Just Because Some Journalists Are Incredibly Neurotic Doesn't Mean Everyone Else Is
An unintentionally revealing etiquette list from New York Magazine
Sara and I were trying to figure out what rubbed us so much the wrong way about New York magazine’s cover story about etiquette, “The New Rules.” After all, taken in isolation, some of the etiquette suggestions in the piece are correct. But the overall tone is way off.
“Do you know how to behave?” it asks, next to an illustration of a nail-biting nervous Nellie. “The ways we socialize and date, commute and work are nearly unrecognizable from what they were three years ago,” it declares. “Everyone’s just kind of rusty. Our social graces have atrophied.”
Obviously the first problem with this is: Who’s we, bucko? It’s annoying that the piece assumes the reader is a social idiot with an anxiety disorder, incapable of navigating interpersonal interactions through the use of social cues, empathy and tact, and therefore in need of bright-line rules such as “never” ask people what they do for work because it’s “classist.” (??) Of course, a lot of people who work in journalism are social idiots with anxiety disorders. One writer’s contribution to the list is “never answer a compliment with a compliment” — a rule apparently taken from a time when a famous singer once complimented the writer’s pants, which caused her to “panic” and respond “I like your glasses” which was “horrible”; afterward, she “thought about it for months” and came to realize she should instead have said “thank you.” We — normal people — do not need this person’s etiquette advice.
But the biggest problem with this “new etiquette” is it misunderstands the purpose and nature of etiquette.
Etiquette is for setting other people at ease. If your good etiquette causes people not to find you cringe, that’s just an incidental benefit. New York’s conception of etiquette is selfish: It’s about self-soothing, having rules to follow so that you can stop freaking out about whether you’re doing it wrong, and you will not have to spend months worrying about how you could have been less cringe when someone complimented your pants.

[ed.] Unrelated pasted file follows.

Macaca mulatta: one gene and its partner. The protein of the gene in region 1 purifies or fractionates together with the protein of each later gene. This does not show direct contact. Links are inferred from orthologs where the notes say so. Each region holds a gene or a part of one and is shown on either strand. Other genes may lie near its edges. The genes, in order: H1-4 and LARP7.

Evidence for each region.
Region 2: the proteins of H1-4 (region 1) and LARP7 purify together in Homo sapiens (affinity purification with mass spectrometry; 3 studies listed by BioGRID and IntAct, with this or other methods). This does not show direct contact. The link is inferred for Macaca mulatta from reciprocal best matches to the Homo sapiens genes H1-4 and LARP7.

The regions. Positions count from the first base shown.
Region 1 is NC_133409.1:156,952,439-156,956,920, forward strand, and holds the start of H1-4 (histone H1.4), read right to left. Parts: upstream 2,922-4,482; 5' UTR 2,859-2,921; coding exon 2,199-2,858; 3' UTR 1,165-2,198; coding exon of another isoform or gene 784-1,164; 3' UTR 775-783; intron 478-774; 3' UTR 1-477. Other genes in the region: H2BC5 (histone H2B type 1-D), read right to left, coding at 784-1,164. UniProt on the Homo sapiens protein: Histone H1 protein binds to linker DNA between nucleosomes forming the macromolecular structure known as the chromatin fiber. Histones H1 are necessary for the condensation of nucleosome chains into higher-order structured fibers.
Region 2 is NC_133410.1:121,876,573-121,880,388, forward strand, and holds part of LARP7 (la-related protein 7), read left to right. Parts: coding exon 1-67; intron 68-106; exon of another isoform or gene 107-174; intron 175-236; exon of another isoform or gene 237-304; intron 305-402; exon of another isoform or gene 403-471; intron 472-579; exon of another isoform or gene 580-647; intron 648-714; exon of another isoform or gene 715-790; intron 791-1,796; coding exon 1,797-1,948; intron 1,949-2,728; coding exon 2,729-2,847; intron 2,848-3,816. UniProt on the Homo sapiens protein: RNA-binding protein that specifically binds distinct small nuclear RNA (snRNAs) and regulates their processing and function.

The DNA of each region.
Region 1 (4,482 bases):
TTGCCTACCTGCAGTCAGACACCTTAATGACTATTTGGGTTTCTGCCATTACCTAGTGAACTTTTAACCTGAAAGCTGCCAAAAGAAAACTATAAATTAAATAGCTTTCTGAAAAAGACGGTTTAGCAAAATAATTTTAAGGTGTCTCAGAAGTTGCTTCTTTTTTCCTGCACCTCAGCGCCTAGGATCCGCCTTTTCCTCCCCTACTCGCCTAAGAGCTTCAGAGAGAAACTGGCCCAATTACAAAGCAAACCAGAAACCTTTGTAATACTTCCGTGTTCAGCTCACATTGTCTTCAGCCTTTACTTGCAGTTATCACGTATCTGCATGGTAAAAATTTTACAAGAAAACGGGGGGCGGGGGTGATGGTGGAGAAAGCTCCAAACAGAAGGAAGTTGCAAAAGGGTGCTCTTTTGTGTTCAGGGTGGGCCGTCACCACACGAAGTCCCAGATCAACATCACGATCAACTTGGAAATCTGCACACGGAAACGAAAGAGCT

I want to illustrate this error by talking about the one contributor to “the new rules” who actually understood the assignment: fashion entrepreneur Lauren Santo Domingo. It’s not that I think all of Lauren’s etiquette rules are correct — in fact, her assertion that you may not prohibit people from smoking inside your house during a party is kind of deranged — but she does understand that etiquette is an other-directed practice. And many of her rules are great:
“If there is no dress code, tell your guests what you are wearing — and then actually wear it. Don’t say you’re wearing jeans and then wear a gown or vice versa.”
“Always introduce people who are in a conversation or who you think may have something in common. Don’t be offended if they become friends without you.”
“Reply to an invite right away. Busy, productive people respond quickly. Lazy, chaotic people reply late. It’s a fact. I have proof.”
Lauren seems delightful, considerate and fun. I want to go to her parties, even if there is smoking.
But the rest of New York’s list… boy, I don’t know. A lot of it is anti-etiquette, like “you may callously cancel almost any plans up until 2 p.m.,” which is just permission to be rude with a clear conscience. And on COVID, it uses putative etiquette concerns to dress up another agenda. In social contexts, New York takes a libertarian view: